Professor Roy Taylor is professor of medicine and metabolism at Newcastle University and honorary consultant physician at Newcastle Upon Tyne Hospital. He’s also the author of Your Simple Guide to Reversing Type 2 Diabetes. Here he looks at some common diabetes worries.

Q: Why would my blood sugar be high in the morning before I’ve even eaten anything?

A: If you have diabetes, you may be puzzled to find that your blood sugar is high even first thing in the morning – when you have not eaten anything for 12 hours or more.

Sometimes it can be even higher early in the morning than it was at bedtime. What is going on?

Surely you didn’t raid the fridge in the night? To explain this, I need to tell you about the neat way blood sugar is normally controlled overnight.

First thing in the morning, none of the sugar in your blood is from food. In fact, all of it has been made by your own body – by your liver.

Why does your body make this dangerous stuff? Well, because a constant level of sugar is vital to fuel your body. All parts of your body need a constant supply of energy. So your liver normally makes just the right amount – day and night.

In Type 2 diabetes, however, your liver is making too much sugar and has nowhere to store it, so keeps pumping it out into your bloodstream.

Q: How can type 2 diabetes affect your feet?

A: Nerves anywhere in the body can be damaged. Have you ever experienced a “dead-leg”? By sitting awkwardly and squeezing a nerve for too long, you can block capillary flow of blood to the nerve and cause it to stop working.

If you are in normal health, the numbness will go away within a few minutes of relieving the pressure. Unfortunately, nerve problems in diabetes are not so easily reversed.

Numbness in feet is a particular problem because it prevents the body’s normal warning sign of trouble – i.e. pain. If your new shoes are rubbing, you will stop walking or change shoes.

But if you cannot feel the pain, you will carry on walking while the damage continues silently. This can lead to skin breaking down and opens the door to infections, possibly with devastating consequences. In diabetes, the motto for feet is ‘Check ’em or lose ’em’.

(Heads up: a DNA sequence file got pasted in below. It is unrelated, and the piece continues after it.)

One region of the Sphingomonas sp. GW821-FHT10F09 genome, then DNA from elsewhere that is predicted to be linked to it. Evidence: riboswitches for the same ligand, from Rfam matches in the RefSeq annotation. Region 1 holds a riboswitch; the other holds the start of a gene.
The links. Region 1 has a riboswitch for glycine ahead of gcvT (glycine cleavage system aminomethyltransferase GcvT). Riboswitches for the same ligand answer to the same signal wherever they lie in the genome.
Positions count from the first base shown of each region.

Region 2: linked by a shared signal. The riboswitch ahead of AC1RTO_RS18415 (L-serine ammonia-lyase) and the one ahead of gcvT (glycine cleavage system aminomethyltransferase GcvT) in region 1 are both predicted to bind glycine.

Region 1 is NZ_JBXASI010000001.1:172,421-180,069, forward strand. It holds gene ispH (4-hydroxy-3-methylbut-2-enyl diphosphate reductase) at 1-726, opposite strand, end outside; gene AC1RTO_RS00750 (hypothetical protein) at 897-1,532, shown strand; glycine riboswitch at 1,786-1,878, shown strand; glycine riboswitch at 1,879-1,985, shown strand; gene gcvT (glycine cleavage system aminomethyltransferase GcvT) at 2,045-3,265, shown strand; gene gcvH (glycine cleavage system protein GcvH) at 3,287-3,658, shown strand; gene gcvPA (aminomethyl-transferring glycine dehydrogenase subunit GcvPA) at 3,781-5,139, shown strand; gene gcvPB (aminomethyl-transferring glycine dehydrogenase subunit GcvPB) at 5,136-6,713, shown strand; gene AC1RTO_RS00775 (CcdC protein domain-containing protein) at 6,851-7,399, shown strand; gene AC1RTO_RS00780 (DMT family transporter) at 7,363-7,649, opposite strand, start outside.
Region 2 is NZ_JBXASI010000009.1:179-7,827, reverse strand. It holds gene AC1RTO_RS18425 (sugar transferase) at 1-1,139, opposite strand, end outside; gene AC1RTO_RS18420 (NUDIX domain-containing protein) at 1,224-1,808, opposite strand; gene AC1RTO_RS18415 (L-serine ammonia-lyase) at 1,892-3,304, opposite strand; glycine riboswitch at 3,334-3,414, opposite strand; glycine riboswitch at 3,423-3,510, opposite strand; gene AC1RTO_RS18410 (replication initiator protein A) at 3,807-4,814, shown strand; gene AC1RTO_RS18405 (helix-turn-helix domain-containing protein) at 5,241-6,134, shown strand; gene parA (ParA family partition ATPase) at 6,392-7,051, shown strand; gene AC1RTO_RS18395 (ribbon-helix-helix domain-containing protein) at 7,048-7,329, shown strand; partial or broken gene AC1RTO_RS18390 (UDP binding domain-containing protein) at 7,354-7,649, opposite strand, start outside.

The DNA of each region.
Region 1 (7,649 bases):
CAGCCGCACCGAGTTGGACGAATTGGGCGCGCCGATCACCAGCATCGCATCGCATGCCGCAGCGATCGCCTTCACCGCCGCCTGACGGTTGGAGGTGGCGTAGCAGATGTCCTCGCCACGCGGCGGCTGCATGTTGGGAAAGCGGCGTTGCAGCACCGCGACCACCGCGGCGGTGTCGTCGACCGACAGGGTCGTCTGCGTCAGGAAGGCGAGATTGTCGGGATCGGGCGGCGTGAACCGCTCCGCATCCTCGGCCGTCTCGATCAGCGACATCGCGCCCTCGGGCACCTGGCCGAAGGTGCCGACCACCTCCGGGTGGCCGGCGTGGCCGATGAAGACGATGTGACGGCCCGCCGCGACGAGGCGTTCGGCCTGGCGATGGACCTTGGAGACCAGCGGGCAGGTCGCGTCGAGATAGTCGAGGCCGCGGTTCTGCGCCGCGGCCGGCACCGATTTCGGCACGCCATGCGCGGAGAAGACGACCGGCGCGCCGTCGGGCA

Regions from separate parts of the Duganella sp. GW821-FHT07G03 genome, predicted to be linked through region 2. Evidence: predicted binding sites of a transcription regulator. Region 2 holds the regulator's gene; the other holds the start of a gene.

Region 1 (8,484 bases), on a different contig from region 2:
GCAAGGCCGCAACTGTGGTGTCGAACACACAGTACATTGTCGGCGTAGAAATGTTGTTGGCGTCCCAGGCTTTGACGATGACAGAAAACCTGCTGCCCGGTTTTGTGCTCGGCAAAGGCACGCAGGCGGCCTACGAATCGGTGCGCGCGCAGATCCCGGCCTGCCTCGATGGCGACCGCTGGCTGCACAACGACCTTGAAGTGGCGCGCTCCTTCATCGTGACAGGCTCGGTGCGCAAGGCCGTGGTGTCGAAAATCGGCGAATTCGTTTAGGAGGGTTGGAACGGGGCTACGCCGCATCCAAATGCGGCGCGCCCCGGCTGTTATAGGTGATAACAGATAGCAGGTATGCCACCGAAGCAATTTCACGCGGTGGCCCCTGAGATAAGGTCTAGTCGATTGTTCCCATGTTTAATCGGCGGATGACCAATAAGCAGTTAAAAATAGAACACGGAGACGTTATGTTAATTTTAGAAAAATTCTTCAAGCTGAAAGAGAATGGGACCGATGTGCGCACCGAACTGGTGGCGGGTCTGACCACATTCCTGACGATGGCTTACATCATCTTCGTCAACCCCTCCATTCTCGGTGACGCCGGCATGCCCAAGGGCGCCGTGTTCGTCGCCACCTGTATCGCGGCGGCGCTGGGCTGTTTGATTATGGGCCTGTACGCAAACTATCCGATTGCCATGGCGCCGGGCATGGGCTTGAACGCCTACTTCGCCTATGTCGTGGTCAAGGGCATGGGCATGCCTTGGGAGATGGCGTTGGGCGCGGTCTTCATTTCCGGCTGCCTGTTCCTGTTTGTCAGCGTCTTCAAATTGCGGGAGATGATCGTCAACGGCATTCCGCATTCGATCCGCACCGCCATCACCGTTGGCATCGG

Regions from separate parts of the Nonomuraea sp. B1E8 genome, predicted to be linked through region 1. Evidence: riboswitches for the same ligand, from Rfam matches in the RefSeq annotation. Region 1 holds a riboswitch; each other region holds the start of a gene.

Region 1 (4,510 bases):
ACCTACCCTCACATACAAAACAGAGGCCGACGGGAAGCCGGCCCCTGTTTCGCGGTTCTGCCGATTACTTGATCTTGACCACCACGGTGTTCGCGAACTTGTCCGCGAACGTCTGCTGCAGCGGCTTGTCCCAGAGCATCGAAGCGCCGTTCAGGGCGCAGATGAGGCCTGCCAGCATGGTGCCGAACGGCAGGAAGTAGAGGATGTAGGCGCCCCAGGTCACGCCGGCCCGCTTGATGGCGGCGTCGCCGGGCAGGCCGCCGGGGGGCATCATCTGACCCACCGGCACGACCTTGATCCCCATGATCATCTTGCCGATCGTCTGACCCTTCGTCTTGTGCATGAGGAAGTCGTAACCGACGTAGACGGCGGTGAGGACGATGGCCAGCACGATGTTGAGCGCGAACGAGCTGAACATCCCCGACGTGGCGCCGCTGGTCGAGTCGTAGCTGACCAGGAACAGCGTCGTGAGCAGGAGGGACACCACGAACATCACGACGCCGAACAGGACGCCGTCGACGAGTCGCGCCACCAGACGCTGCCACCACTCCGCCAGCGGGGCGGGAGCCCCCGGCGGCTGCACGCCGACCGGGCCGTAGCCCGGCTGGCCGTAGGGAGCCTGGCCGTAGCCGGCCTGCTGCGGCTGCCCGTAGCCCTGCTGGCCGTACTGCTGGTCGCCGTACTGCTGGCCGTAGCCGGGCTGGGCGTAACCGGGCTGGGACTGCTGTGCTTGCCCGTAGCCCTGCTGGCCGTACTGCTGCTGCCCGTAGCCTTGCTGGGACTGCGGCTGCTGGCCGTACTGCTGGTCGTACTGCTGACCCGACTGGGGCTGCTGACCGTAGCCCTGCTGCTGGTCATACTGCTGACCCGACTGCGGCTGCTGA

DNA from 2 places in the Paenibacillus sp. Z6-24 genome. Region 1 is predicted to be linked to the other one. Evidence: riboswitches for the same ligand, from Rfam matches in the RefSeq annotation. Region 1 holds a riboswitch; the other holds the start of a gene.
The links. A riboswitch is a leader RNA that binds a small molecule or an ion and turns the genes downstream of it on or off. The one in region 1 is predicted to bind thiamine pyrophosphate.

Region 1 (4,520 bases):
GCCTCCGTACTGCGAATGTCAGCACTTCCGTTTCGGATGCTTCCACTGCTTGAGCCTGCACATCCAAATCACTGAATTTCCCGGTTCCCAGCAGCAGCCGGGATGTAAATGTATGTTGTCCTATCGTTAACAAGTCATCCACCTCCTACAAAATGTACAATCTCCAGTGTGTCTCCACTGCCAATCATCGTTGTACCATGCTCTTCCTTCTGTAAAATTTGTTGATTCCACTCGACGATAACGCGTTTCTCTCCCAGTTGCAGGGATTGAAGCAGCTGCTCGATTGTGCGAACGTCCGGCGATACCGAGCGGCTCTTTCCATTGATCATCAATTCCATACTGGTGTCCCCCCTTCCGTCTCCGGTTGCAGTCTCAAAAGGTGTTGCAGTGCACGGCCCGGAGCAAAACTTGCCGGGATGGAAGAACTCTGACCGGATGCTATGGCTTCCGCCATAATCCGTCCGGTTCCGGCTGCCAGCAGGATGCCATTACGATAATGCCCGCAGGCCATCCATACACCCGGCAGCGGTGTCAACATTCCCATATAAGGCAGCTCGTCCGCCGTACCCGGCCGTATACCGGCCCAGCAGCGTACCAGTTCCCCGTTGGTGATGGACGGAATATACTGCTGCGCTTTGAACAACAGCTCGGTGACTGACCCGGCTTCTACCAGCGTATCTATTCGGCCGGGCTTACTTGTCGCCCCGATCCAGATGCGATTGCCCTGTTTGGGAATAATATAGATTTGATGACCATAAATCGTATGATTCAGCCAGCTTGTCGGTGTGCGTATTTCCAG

This may sound brutal, but there is no point in putting a gloss on things here: providing clear information about the very real risks is essential. You do not want a doctor who will cover up the hard truth. In the UK, about 170 amputations are performed every week because of diabetes. Yes, every week!

If you’re concerned, there are changes to look out for, such as any breaks in the skin or build-up of hard skin, such as calluses. Also, any loss of feeling in the toes is important.

Loss of sensation is unlikely to be fungal in nature. The most common cause would be high blood sugar levels. This should prompt daily, brief checks on the feet – you could make it part of your bedtime routine – as well as ensuring proper management of blood sugars and losing weight.

Also, wear comfortable socks without seams and ensure footwear is comfortable. And when buying new shoes, beware: your feet will not tell you whether they are too tight – you must feel from the outside.

Q: What other ways can diabetes affect my body?

Any sort of infection is more likely when blood sugar levels are raised, including skin infections.

Breaks in the skin, such as small cuts, are prone to getting infected, and urine infections are very common, too. This may sound like a depressing list – but these issues are not the worst of it.

If blood sugar levels are raised for years, then more serious, long-term problems will start stacking up. Left too high for years, raised sugar levels can damage the delicate blood vessels that supply food and oxygen to all parts of the body.

When organs don’t get their regular grocery order, they stop working properly.

The eye is particularly sensitive. The back of your eye can become damaged, threatening your eyesight. Tragically, diabetes is a common cause of loss of vision.

High sugar levels can also cause the kidneys not just to struggle, but to lose function altogether. Diabetes accounts for around half of patients needing kidney dialysis treatment. This has to be done three times every week, and it severely affects the enjoyment of life.

Unfortunately, the problems caused by diabetes do not end there. It can bring about fatty changes to blood vessel walls so that they become more easily blocked.

Blockages in the blood vessels to the heart muscle cause heart attacks. Blockages in those supplying the brain cause strokes. This is why heart attacks and strokes are more common in people with diabetes.

Blockages in the main blood vessels to the legs cause poor circulation to the feet, making other problems worse and amputation more likely.

Your risk factor for developing any of these problems depends quite a lot on the age when diabetes starts.

Unlike certain other illnesses where youth may be on your side, Type 2 diabetes puts people in their 20s or 30s at far greater risk of serious trouble.

Your Simple Guide to Reversing Type 2 Diabetes: The 3-step plan to transform your health by Professor Roy Taylor (£8.99, Short Books Ltd) is out now.

Did you know that strength training can cut your diabetes risk?